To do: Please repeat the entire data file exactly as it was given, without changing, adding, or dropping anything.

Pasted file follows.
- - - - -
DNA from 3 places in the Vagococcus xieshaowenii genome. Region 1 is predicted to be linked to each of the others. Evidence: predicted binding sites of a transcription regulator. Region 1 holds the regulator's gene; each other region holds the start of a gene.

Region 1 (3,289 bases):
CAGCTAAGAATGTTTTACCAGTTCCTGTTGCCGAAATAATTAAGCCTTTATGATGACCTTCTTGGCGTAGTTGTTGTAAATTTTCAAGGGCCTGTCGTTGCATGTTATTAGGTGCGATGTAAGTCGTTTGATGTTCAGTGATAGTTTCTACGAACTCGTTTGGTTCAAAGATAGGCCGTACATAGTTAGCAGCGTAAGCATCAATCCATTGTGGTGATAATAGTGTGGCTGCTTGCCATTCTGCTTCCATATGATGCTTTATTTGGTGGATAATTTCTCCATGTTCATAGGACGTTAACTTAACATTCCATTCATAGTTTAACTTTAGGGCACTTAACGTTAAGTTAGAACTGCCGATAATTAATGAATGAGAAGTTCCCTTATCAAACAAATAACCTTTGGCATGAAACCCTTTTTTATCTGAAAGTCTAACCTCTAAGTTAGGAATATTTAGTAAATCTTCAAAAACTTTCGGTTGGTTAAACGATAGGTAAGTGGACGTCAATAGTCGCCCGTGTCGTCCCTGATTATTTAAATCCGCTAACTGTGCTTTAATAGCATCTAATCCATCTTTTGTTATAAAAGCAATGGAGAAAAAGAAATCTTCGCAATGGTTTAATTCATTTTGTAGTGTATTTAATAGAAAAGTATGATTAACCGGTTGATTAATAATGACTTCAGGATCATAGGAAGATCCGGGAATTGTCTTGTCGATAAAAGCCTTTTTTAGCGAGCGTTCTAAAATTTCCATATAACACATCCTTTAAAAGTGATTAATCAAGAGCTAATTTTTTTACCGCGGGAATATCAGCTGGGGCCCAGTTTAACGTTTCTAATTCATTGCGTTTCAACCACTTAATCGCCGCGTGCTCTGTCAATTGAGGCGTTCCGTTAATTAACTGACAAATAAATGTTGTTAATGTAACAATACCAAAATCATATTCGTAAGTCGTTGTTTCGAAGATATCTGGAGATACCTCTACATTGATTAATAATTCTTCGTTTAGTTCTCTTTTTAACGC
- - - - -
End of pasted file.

DNA from 3 places in the Vagococcus xieshaowenii genome. Region 1 is predicted to be linked to each of the others. Evidence: predicted binding sites of a transcription regulator. Region 1 holds the regulator's gene; each other region holds the start of a gene.

Region 1 (3,289 bases):
CAGCTAAGAATGTTTTACCAGTTCCTGTTGCCGAAATAATTAAGCCTTTATGATGACCTTCTTGGCGTAGTTGTTGTAAATTTTCAAGGGCCTGTCGTTGCATGTTATTAGGTGCGATGTAAGTCGTTTGATGTTCAGTGATAGTTTCTACGAACTCGTTTGGTTCAAAGATAGGCCGTACATAGTTAGCAGCGTAAGCATCAATCCATTGTGGTGATAATAGTGTGGCTGCTTGCCATTCTGCTTCCATATGATGCTTTATTTGGTGGATAATTTCTCCATGTTCATAGGACGTTAACTTAACATTCCATTCATAGTTTAACTTTAGGGCACTTAACGTTAAGTTAGAACTGCCGATAATTAATGAATGAGAAGTTCCCTTATCAAACAAATAACCTTTGGCATGAAACCCTTTTTTATCTGAAAGTCTAACCTCTAAGTTAGGAATATTTAGTAAATCTTCAAAAACTTTCGGTTGGTTAAACGATAGGTAAGTGGACGTCAATAGTCGCCCGTGTCGTCCCTGATTATTTAAATCCGCTAACTGTGCTTTAATAGCATCTAATCCATCTTTTGTTATAAAAGCAATGGAGAAAAAGAAATCTTCGCAATGGTTTAATTCATTTTGTAGTGTATTTAATAGAAAAGTATGATTAACCGGTTGATTAATAATGACTTCAGGATCATAGGAAGATCCGGGAATTGTCTTGTCGATAAAAGCCTTTTTTAGCGAGCGTTCTAAAATTTCCATATAACACATCCTTTAAAAGTGATTAATCAAGAGCTAATTTTTTTACCGCGGGAATATCAGCTGGGGCCCAGTTTAACGTTTCTAATTCATTGCGTTTCAACCACTTAATCGCCGCGTGCTCTGTCAATTGAGGCGTTCCGTTAATTAACTGACAAATAAATGTTGTTAATGTAACAATACCAAAATCATATTCGTAAGTCGTTGTTTCGAAGATATCTGGAGATACCTCTACATTGATTAATAATTCTTCGTTTAGTTCTCTTTTTAACGC